Her heart beats slow and steady in her chest as she checks herself over in the mirror one last time. Her breathing is even, calm, as she heads over to Clark’s apartment (so she can walk away from him rather than make him be the one to do it). Her mind is numb, shut down to all but the most basic of commands as she knocks at his door. And as she looks at him and lets him invite her (one, last time) into his home, she is, body and soul and future, utterly and completely broken.

Chapter Text

It’s time. This is it, the moment he’s been waiting for his whole life. It has to go perfectly, everything exactly right, because he’s not going to get a do-over or a repeat (or ever find someone else to trust this much). One chance to say it, one opportunity to confide this to the one person who can share this with him, one woman to entrust everything to.

He’s going to tell her.

The truth. The Secret. The fact behind the fear that’s been casting a shadow over him since he first discovered just how different he was (fear that he won’t be accepted; fear that he will be idolized; fear that betrayed anger will blot out everything else).

But this is Lois. He knows she won’t betray him. He knows she will keep his Secret for him, and she will not revile him for being an alien (ha! as if that’s ever been anything Superman’s had to worry about from Lois Lane!), and she will, of course, have to believe him, seeing as how he can fly even with glasses on. The only thing he doesn’t know…is how she will react. How she will look at him once the Secret is revealed. How she will (if she will) talk to him tomorrow.

He wishes he could see the future. That would be a useful power, much more helpful than super-smelling or arctic breath. But then…maybe he doesn’t want to know what will happen. Maybe it is too awful, too heartbreaking; maybe he would prefer to live out his dwindling moments of hope in blissful ignorance.

It doesn’t matter either way, of course. He has to tell her.

“Are you sure?” his dad had asked when Clark joined them for lunch. He’d known since closing Lois’s door behind him this morning that he has to do something (anything, though he is reluctant to admit that to himself; reluctant to face the squirming guilt that maybe this is just the only way open to him to retain some semblance of her love) to keep her from slipping away, but he couldn’t just tell Lois without at least warning his parents. It’s been their Secret even longer than it’s been his.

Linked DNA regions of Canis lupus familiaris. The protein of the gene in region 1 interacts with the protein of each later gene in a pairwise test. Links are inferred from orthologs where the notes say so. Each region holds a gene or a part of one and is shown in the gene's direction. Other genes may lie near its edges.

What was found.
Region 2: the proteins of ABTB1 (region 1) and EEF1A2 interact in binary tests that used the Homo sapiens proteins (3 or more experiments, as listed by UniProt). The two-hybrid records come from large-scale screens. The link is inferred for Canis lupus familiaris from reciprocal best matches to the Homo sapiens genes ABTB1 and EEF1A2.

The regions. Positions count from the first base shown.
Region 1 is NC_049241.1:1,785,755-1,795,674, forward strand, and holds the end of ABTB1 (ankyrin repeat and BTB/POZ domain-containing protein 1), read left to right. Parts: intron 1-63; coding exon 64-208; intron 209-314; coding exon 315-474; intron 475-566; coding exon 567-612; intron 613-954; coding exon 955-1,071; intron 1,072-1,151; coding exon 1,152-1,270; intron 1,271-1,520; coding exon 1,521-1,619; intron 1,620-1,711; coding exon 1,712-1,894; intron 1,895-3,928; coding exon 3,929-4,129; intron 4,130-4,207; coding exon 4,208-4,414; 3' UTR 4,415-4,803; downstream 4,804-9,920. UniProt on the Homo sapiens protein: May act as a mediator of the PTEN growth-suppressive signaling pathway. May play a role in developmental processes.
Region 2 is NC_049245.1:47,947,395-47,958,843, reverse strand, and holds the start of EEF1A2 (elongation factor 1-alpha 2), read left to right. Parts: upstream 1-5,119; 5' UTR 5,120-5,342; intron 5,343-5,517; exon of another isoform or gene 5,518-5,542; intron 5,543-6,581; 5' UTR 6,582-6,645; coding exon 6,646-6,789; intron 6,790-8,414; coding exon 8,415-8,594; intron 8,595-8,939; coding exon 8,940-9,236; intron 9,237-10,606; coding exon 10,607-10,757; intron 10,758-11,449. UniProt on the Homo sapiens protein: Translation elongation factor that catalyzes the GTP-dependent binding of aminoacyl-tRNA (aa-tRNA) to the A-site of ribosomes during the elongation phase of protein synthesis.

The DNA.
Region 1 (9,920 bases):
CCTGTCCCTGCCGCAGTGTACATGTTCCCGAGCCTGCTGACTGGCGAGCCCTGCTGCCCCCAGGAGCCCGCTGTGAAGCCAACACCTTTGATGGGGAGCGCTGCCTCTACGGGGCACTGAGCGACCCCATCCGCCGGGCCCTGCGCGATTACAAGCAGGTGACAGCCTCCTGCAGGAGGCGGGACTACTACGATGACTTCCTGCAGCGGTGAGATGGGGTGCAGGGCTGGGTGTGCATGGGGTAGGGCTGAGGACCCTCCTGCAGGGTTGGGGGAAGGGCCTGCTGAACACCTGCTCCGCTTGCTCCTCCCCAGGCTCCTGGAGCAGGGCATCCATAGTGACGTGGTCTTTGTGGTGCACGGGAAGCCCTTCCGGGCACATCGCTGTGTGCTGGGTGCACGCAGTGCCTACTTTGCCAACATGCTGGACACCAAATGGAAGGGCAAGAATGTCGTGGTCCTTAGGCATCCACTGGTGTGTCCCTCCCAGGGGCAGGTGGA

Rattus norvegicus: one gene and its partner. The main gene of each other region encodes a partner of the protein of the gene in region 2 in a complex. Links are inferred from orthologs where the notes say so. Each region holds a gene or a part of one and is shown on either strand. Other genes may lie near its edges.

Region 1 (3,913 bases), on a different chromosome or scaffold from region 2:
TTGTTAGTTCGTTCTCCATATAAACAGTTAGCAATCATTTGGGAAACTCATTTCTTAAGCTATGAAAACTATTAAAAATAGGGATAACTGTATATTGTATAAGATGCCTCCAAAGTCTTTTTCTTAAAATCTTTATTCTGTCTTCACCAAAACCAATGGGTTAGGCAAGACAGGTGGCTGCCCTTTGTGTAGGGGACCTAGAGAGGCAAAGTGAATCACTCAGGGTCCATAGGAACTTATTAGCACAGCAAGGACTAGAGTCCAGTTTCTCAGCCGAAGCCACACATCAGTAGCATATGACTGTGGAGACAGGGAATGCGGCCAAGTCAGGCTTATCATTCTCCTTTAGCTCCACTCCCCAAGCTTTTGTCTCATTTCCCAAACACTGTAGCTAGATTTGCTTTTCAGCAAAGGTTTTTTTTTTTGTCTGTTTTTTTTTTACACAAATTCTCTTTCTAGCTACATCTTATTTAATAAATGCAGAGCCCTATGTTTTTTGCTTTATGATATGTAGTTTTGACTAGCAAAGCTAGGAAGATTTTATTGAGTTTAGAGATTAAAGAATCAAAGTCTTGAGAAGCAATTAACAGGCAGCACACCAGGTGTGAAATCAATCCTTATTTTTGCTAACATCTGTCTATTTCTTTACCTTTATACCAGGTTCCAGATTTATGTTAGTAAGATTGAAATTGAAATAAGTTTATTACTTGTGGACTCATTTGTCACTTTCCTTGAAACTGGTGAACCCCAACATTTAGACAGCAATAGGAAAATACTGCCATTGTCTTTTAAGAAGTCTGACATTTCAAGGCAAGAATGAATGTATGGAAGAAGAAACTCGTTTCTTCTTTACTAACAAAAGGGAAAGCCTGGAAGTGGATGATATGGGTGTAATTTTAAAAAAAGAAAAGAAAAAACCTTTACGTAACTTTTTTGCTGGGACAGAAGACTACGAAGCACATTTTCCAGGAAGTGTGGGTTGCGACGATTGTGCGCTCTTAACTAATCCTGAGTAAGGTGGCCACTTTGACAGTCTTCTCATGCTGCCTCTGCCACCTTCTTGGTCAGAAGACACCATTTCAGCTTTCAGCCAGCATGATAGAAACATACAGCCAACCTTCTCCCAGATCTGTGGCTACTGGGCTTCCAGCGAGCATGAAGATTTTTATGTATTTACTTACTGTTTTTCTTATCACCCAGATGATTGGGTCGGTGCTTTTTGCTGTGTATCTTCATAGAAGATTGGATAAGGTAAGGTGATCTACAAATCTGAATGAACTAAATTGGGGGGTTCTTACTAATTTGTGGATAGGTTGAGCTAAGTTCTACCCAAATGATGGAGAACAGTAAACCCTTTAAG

“You did say she’s been acting more distant,” his mom pointed out, even though she’d smiled when Clark announced his intentions. “Maybe this isn’t the right time.”

They are afraid for him, terrified that there is someone out there who knows who he is (someone Clark still hasn’t been able to find). But this is a different matter entirely, and actually, the fact that he has a stalker means it’s probably even more important he tell Lois. Safer for her if she knows to be on the lookout for someone who may use her to get to him (in both his guises).

“If I wait, I may never get another chance!” he exclaimed. He paced before them, back and forth, a little afraid to let them see the determination, the impatience (the panic that has nothing to do with the threat they’re thinking of) in his eyes. “She won’t tell me what’s going on, and this morning I realized…how can I expect her to tell me her secrets if I can’t tell her mine?” And then he did look at them, struck by the truth behind his own words. “I love her. She’s afraid of commitment, and I think I am too, in a way, but…but I love her. And I think—I hope—she loves me too.”

And (though he didn’t admit this to his parents) he knows that he has to tell her eventually. She is a part of his life forever, has been since he first caught sight of her and was swept up in her orbit. She is written into the very molecules of his being, wrapped around the chambers of his heart, flavored in every breath he takes. He is hers, and one day, no matter the circumstances, she will know his Secret. What better time to tell her, then, than now, when it is because he chooses to trust her?

So here he is, fiddling with the sleeves of his light blue shirt and wondering if he should dress up, dress down (dress as Superman). Listening for Lois’s arrival. Carefully measuring his breaths, in and out, in and out, gently lest he knock over the lamp with a worried sigh again.

He’s always dreamed of telling one special woman his Secret. He imagined candlelight and music, terror lodged in his throat and hope beating in his chest. Shock and surprise turning to acceptance and smiles. Kisses. Hugs. Belonging.

Then he chose to become Superman, and the dreams changed (because he met Lois or because the world is different, or are they the same thing, intrinsically tied up one in another?). Then all the specifics had gone hazy and unclear, unimportant. All that had been crystal clear was his hand (unsteady and purposely) pulling his glasses off his face. And Lois—it is always her, across from him, staring at him.

And that’s where the dream always ends.

Tonight, finally, he will find out how reality continues on from that instant. And tomorrow…tomorrow, he’ll never have to imagine this again. He’ll never have to dream about it, or wonder about what-ifs, or stop himself from imagining it too full of clichés and happily-ever-afters. Tomorrow, it will all be over: the fear, and the lies, and the stupid excuses, and the disappointment in her eyes, and the painful things he has to do to keep up the charade of being two people.

Clark has to stop in mid-step, then, has to hold his breath completely and fold his arms over his chest to keep himself in one piece (in one place).